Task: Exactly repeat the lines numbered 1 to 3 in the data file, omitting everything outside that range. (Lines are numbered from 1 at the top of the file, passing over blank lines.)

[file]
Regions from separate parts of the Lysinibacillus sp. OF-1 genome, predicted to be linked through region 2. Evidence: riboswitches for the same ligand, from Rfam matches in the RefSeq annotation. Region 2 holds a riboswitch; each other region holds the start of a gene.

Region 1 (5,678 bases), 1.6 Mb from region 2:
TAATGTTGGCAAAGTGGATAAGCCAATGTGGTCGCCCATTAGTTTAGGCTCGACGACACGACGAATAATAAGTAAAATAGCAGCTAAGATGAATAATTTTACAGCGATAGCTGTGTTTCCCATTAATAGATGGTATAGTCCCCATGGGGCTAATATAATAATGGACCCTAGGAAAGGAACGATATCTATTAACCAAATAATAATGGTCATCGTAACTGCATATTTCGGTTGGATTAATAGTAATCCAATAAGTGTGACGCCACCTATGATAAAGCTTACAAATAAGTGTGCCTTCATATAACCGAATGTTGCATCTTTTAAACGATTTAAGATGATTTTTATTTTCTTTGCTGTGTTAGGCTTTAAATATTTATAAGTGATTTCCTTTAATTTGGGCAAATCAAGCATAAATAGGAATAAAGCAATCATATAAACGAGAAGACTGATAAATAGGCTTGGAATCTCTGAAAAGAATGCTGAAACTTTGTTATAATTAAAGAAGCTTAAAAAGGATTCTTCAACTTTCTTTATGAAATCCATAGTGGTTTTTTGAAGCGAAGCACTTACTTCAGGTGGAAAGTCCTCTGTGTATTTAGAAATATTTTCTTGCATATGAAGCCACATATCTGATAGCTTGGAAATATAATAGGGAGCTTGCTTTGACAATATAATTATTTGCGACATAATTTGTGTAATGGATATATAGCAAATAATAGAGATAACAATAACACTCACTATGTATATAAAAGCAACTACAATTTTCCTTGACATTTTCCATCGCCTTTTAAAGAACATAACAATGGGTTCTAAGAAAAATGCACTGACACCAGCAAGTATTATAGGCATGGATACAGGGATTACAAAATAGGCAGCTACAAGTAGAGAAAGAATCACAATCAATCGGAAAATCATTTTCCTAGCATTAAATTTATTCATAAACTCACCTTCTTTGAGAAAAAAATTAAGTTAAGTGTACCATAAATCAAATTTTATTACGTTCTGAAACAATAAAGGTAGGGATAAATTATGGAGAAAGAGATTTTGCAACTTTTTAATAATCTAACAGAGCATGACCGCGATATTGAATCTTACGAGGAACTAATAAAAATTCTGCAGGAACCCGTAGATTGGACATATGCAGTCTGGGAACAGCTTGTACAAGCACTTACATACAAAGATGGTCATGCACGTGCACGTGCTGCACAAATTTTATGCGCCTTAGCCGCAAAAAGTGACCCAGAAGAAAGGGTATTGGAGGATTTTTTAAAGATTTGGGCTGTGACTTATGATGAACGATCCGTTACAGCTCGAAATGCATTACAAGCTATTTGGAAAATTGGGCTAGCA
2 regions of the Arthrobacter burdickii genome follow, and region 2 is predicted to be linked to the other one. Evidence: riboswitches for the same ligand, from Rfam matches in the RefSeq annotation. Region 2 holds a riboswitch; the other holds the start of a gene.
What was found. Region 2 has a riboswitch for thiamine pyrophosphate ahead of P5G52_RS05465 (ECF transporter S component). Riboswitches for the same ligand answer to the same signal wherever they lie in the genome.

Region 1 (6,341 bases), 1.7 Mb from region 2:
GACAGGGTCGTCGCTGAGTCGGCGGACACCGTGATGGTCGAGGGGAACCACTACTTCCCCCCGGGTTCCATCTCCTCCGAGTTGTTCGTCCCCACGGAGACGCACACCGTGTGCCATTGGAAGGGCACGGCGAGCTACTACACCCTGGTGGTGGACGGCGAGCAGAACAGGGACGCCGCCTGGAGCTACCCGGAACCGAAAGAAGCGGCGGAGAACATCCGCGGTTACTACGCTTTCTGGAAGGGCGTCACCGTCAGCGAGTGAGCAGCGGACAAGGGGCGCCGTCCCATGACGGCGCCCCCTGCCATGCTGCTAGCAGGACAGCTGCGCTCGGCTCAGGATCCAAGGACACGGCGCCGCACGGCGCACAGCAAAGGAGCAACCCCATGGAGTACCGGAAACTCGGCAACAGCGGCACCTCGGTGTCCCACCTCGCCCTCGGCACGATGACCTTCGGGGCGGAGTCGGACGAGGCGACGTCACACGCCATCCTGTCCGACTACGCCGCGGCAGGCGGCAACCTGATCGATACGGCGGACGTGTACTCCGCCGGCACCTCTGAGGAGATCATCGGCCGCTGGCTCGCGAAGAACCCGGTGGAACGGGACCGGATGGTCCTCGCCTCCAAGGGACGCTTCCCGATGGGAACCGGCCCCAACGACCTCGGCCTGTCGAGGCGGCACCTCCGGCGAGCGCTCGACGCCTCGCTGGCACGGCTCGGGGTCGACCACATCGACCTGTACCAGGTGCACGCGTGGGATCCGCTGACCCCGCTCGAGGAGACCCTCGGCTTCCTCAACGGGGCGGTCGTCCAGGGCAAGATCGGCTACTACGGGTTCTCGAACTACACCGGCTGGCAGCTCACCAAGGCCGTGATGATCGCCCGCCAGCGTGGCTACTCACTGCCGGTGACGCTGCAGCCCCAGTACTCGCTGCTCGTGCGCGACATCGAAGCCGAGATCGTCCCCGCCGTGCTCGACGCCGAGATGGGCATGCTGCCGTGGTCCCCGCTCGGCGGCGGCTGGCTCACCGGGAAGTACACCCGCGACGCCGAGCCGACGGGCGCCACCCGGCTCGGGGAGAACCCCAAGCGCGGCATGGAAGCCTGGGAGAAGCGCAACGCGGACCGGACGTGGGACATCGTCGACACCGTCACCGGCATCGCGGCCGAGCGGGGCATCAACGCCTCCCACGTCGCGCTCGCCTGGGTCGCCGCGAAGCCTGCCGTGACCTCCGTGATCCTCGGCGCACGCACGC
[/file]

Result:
Regions from separate parts of the Lysinibacillus sp. OF-1 genome, predicted to be linked through region 2. Evidence: riboswitches for the same ligand, from Rfam matches in the RefSeq annotation. Region 2 holds a riboswitch; each other region holds the start of a gene.

Region 1 (5,678 bases), 1.6 Mb from region 2:
TAATGTTGGCAAAGTGGATAAGCCAATGTGGTCGCCCATTAGTTTAGGCTCGACGACACGACGAATAATAAGTAAAATAGCAGCTAAGATGAATAATTTTACAGCGATAGCTGTGTTTCCCATTAATAGATGGTATAGTCCCCATGGGGCTAATATAATAATGGACCCTAGGAAAGGAACGATATCTATTAACCAAATAATAATGGTCATCGTAACTGCATATTTCGGTTGGATTAATAGTAATCCAATAAGTGTGACGCCACCTATGATAAAGCTTACAAATAAGTGTGCCTTCATATAACCGAATGTTGCATCTTTTAAACGATTTAAGATGATTTTTATTTTCTTTGCTGTGTTAGGCTTTAAATATTTATAAGTGATTTCCTTTAATTTGGGCAAATCAAGCATAAATAGGAATAAAGCAATCATATAAACGAGAAGACTGATAAATAGGCTTGGAATCTCTGAAAAGAATGCTGAAACTTTGTTATAATTAAAGAAGCTTAAAAAGGATTCTTCAACTTTCTTTATGAAATCCATAGTGGTTTTTTGAAGCGAAGCACTTACTTCAGGTGGAAAGTCCTCTGTGTATTTAGAAATATTTTCTTGCATATGAAGCCACATATCTGATAGCTTGGAAATATAATAGGGAGCTTGCTTTGACAATATAATTATTTGCGACATAATTTGTGTAATGGATATATAGCAAATAATAGAGATAACAATAACACTCACTATGTATATAAAAGCAACTACAATTTTCCTTGACATTTTCCATCGCCTTTTAAAGAACATAACAATGGGTTCTAAGAAAAATGCACTGACACCAGCAAGTATTATAGGCATGGATACAGGGATTACAAAATAGGCAGCTACAAGTAGAGAAAGAATCACAATCAATCGGAAAATCATTTTCCTAGCATTAAATTTATTCATAAACTCACCTTCTTTGAGAAAAAAATTAAGTTAAGTGTACCATAAATCAAATTTTATTACGTTCTGAAACAATAAAGGTAGGGATAAATTATGGAGAAAGAGATTTTGCAACTTTTTAATAATCTAACAGAGCATGACCGCGATATTGAATCTTACGAGGAACTAATAAAAATTCTGCAGGAACCCGTAGATTGGACATATGCAGTCTGGGAACAGCTTGTACAAGCACTTACATACAAAGATGGTCATGCACGTGCACGTGCTGCACAAATTTTATGCGCCTTAGCCGCAAAAAGTGACCCAGAAGAAAGGGTATTGGAGGATTTTTTAAAGATTTGGGCTGTGACTTATGATGAACGATCCGTTACAGCTCGAAATGCATTACAAGCTATTTGGAAAATTGGGCTAGCA